I just got finished writing the content for the page on this site called Why Danger?, and in it, I talk about how I want to live the life that I want to, and not a life shaped by inertia.
What’s a life shaped by inertia like?
The most visceral, tangible example from my own life lied in my house. Over the years I had managed to acquire all this STUFF… old doodles from highschool, VHS tapes I recorded off the TV in 1995, a bottle of Jolt Cola that says “We Support the Troops in Operation Desert Storm” on it… that sort of thing. The house itself had funky shelves installed by a former roommate, and a paper Chinese dragon hung by a different former roommate.
In short, the house, and all the stuff in it, hadn’t been shaped by any real force of will, but just by the random movements of time and laziness. The things in the house weren’t bad (in fact, some of there were AWESOME), and the house itself had charm. But I was just sort of along for the ride, accepting whatever life threw my way as the way things were.
About a week and a half ago, my wife and I decided to try and declutter and redecorate the house. We’ve decided to do that before, but this time it stuck. Down came the paper dragon, down came the shelves. Up went new storage spaces, wiring concealers, bread boxes, and so forth.
And now the more we do, the more we can breathe. The more it feels like the house I’ve always wanted it to be.
And you know, strangely enough, it’s the same way with the theater.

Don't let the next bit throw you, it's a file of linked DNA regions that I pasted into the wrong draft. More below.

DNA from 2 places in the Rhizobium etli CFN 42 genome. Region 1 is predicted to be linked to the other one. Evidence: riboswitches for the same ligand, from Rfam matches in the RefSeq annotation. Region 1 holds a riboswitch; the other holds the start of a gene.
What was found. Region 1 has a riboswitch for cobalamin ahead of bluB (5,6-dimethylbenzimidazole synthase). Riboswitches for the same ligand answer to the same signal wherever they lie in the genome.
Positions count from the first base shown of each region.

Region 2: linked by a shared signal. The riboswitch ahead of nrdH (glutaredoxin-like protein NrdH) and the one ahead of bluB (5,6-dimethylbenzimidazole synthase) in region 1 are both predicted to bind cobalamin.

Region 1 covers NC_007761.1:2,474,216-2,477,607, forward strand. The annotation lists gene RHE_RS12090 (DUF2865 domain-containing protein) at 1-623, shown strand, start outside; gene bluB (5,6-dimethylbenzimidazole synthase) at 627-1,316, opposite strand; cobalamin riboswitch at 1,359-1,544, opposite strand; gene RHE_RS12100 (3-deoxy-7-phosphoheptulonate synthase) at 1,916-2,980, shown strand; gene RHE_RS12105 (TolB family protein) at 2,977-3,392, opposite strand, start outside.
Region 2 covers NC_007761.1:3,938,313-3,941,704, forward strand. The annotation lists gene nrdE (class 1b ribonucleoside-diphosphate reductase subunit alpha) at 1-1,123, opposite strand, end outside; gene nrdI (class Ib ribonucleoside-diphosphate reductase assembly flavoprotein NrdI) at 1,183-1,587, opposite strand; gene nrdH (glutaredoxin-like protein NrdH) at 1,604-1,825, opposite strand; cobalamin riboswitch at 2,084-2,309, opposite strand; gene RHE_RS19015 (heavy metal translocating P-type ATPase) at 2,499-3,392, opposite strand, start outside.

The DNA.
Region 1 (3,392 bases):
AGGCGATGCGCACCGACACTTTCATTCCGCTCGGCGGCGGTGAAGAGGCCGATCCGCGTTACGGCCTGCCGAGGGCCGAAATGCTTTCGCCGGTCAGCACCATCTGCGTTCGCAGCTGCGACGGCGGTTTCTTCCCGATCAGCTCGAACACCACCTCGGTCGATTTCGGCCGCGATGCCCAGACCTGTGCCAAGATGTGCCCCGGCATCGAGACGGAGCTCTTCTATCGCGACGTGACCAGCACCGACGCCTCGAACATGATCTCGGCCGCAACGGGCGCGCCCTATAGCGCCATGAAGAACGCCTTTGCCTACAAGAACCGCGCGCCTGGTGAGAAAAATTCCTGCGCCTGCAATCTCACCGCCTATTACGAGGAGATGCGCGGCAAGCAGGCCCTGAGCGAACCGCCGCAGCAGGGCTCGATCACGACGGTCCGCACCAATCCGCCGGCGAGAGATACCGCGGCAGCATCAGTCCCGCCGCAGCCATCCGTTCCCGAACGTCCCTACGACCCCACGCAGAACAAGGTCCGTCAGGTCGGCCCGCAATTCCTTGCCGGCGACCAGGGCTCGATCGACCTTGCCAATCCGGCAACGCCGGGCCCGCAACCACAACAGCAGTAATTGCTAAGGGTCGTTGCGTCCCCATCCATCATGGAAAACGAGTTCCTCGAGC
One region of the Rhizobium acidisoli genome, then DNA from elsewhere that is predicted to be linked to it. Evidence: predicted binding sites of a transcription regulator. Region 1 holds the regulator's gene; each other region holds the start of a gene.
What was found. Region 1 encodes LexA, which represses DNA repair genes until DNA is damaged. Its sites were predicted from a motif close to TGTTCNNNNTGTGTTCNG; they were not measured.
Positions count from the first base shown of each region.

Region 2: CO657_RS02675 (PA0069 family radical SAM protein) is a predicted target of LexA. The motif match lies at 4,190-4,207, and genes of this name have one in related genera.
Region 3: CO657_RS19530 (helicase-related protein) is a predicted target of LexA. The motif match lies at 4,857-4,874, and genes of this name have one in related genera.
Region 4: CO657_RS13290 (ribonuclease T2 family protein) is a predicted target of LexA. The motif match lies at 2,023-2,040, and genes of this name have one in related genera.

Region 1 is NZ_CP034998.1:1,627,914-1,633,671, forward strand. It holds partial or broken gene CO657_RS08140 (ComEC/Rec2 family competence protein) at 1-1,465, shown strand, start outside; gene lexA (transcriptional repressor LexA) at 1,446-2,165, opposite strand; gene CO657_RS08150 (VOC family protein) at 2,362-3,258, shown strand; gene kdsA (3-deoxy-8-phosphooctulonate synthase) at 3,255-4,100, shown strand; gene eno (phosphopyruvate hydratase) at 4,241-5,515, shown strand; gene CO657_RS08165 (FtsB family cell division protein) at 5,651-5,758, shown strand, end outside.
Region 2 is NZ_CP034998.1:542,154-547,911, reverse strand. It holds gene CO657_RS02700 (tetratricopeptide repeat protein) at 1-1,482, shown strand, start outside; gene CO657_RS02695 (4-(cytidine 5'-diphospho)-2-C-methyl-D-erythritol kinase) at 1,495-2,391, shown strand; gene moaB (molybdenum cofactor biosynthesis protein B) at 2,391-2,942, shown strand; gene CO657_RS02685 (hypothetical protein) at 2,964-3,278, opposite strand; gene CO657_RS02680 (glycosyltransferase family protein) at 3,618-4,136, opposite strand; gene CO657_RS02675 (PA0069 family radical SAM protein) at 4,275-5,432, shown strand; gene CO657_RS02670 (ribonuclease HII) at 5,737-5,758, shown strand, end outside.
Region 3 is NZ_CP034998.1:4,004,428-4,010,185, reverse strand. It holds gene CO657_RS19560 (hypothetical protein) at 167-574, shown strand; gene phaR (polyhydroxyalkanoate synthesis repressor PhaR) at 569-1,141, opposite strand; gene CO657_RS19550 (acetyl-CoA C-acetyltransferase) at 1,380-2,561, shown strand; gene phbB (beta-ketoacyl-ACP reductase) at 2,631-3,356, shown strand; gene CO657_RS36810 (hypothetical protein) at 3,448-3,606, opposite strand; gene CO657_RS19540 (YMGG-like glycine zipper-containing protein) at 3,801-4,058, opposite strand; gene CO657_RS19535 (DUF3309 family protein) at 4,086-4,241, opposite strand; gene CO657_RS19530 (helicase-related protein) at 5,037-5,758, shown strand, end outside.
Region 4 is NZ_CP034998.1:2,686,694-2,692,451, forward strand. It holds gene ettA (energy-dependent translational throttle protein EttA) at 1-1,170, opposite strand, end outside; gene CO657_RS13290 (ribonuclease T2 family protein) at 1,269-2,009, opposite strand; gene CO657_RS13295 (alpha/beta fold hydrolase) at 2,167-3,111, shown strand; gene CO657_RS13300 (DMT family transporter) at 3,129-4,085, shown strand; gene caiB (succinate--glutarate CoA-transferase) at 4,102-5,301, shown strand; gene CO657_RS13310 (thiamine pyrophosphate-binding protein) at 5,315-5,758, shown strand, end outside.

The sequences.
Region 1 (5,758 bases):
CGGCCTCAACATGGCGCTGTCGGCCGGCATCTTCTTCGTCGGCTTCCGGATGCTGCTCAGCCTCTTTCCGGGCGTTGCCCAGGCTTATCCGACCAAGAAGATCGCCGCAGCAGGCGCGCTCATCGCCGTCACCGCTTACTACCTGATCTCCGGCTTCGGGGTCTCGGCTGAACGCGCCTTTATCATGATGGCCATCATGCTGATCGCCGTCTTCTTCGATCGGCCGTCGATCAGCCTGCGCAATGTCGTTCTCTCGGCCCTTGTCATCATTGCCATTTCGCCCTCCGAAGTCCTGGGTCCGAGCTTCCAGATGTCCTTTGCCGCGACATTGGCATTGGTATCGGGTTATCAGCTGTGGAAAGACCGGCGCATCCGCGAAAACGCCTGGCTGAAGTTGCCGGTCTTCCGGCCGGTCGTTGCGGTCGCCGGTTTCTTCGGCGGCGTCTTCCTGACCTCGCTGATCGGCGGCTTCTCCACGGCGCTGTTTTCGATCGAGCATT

I’ve been one of the owners of The Hideout Theatre for about a year and a half now. From the very beginning we said that we wouldn’t do anything because that was the way it’s always been done before… that we would look at every part of the business and make it work the way we felt it should. But it takes time.
We’ve been working hard at expanding the variety of the types of shows we do, while at the same time maintaining quality. We’ve expanded our advertising, pushing into the markets that makes sense to us (The Alamo Drafthouse guides, The Onion, Facebook, etc…). We’ve expanded our class offerings from 3 to 5 so that we can get more in depth into the performance side of improv.
In short, we’re doing our best to make purposeful decisions, rather than riding the wave of the theater’s 11 year history without considering where the wave is heading.
And you know what? It’s paying off. Ticket sales are up. Class attendance is up. Awareness of the the theater is up. And now that we’ve taken the day-to-day operations in hand, and it’s been organized, we can focus on next level stuff… like increasing the performance, socializing, and learning opportunities for students and graduates of the improv school… and pursuing deeper, more ambitious shows and projects.
In my freelancing work, I’ve also had the pleasure recently of using Subversion for the first time. Subversion is a version control system, which means it’s something that programmers check their source code, their HTML files, their whatevers into, so that it’s all properly stored, backed up and controlled. If something goes wrong, you can restore an earlier version and save the day.
Without a good source control system like Subversion, you wind up making ad-hoc backups. You do stuff like making a copy of a file called index.html, and calling the copy index.roy.backup.
That’s fine, but eventually you wind up with like 5 different versions of the same file from different times. And if you’re coding with someone else, they might have an entirely different naming scheme.
In short, the files and the code get cluttered and build up, not because of any great plan, but through random decisions and thoughts.
What all this boils down to is that to live the life I want to live, and to translate my actions into the greatest possible successes, I need to make deliberate decisions, clean out the clutter, and move with purpose.
It’s proving true for my theater, my programming endeavors, and my personal life.
What do you do to declutter your life?